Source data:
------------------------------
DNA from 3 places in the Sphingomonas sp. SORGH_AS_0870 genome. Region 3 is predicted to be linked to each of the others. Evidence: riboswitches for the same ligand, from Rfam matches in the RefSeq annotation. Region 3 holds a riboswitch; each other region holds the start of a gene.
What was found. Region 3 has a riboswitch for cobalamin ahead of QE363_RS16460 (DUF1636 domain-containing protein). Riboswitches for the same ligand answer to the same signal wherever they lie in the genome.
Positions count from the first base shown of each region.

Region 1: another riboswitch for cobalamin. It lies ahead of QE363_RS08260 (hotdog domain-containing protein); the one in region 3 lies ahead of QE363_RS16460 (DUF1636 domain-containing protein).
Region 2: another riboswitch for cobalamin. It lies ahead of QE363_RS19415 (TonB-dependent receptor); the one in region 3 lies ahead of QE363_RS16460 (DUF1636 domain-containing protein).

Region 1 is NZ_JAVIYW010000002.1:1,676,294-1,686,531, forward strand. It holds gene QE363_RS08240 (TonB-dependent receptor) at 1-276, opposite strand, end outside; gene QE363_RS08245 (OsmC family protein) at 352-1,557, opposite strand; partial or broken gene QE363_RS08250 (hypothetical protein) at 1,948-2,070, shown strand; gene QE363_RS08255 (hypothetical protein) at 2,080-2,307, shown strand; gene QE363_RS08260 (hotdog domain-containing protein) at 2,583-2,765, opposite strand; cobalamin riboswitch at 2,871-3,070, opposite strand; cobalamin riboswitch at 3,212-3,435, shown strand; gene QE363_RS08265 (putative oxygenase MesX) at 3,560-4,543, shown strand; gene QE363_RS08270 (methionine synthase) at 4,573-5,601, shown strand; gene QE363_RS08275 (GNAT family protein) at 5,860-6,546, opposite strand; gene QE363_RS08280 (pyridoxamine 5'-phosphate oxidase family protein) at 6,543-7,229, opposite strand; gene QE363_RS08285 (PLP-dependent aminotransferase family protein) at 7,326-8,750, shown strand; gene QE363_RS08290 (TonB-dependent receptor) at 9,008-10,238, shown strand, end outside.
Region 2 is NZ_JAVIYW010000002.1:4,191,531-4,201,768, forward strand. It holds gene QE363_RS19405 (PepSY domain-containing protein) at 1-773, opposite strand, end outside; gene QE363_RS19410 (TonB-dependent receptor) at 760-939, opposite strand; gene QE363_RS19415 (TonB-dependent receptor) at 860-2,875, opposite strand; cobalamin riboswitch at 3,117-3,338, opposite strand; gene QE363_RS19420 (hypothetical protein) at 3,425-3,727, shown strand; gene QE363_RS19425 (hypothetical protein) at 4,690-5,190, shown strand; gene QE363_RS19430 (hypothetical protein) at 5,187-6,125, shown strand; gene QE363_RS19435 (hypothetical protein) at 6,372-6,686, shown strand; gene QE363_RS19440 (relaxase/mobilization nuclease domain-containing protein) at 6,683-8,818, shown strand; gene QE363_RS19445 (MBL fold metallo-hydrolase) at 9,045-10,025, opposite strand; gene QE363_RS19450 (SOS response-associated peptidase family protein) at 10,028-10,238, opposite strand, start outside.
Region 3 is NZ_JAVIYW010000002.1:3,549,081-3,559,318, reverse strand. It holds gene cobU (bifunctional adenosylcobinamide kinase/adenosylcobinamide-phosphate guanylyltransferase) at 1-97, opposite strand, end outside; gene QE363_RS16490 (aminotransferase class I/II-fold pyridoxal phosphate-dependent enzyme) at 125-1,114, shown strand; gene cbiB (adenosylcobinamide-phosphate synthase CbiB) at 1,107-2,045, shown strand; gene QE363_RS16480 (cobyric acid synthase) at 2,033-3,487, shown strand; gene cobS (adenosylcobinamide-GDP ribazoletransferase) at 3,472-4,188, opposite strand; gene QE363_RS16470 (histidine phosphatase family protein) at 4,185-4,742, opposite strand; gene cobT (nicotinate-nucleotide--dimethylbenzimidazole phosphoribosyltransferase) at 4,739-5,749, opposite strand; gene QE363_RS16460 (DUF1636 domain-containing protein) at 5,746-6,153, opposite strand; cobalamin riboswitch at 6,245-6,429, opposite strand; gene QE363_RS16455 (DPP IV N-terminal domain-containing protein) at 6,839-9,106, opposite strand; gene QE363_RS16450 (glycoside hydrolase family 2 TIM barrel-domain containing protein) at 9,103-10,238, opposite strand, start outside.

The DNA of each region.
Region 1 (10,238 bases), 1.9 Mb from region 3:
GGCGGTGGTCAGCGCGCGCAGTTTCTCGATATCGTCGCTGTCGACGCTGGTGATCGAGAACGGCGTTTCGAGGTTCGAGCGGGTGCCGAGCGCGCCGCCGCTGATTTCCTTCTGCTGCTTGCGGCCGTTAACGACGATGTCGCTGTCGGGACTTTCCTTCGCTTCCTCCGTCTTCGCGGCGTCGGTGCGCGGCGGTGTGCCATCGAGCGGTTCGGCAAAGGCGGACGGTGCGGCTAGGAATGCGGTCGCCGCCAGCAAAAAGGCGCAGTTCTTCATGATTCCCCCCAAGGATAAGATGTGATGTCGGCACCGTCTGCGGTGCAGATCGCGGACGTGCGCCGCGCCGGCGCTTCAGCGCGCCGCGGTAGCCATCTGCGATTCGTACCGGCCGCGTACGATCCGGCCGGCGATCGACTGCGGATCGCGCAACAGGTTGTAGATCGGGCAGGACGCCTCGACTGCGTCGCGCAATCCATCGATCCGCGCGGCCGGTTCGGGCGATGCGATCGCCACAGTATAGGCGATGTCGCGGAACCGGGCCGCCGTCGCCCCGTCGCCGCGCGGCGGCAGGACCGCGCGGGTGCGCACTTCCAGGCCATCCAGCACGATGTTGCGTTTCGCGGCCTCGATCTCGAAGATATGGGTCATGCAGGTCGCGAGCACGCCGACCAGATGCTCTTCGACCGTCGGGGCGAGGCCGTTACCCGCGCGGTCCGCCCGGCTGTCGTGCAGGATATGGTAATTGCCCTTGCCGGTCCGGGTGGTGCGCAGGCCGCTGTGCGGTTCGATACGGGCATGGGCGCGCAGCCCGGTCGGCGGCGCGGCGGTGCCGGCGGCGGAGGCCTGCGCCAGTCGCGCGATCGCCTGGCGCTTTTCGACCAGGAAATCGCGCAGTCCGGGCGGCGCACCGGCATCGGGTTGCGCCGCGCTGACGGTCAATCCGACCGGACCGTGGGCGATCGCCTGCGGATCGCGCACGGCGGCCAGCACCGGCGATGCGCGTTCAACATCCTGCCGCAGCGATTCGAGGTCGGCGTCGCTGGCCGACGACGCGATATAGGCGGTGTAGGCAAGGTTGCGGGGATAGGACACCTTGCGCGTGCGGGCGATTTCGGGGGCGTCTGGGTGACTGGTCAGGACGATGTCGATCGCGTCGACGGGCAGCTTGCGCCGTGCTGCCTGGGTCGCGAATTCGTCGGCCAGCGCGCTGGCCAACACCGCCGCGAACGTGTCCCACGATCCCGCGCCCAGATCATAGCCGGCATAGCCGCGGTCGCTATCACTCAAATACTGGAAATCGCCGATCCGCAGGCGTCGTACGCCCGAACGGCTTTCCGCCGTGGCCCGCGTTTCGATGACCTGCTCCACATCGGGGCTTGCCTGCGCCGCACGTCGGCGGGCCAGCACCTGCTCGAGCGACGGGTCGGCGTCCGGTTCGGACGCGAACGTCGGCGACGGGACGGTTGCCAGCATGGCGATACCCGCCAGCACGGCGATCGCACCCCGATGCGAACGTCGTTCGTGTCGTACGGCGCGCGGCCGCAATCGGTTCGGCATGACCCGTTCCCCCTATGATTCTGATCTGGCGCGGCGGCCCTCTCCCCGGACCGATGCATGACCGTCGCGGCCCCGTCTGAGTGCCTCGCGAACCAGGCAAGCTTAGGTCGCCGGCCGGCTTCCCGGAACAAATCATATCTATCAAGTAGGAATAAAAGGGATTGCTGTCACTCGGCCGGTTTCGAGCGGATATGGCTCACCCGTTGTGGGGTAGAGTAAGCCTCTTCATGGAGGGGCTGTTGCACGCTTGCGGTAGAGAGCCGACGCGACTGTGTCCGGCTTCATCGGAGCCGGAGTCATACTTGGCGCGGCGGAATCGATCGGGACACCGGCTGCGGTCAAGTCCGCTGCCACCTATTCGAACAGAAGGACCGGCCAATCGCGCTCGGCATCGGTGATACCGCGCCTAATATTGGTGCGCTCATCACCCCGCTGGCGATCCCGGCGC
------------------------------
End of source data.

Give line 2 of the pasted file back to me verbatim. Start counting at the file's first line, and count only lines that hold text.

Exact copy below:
What was found. Region 3 has a riboswitch for cobalamin ahead of QE363_RS16460 (DUF1636 domain-containing protein). Riboswitches for the same ligand answer to the same signal wherever they lie in the genome.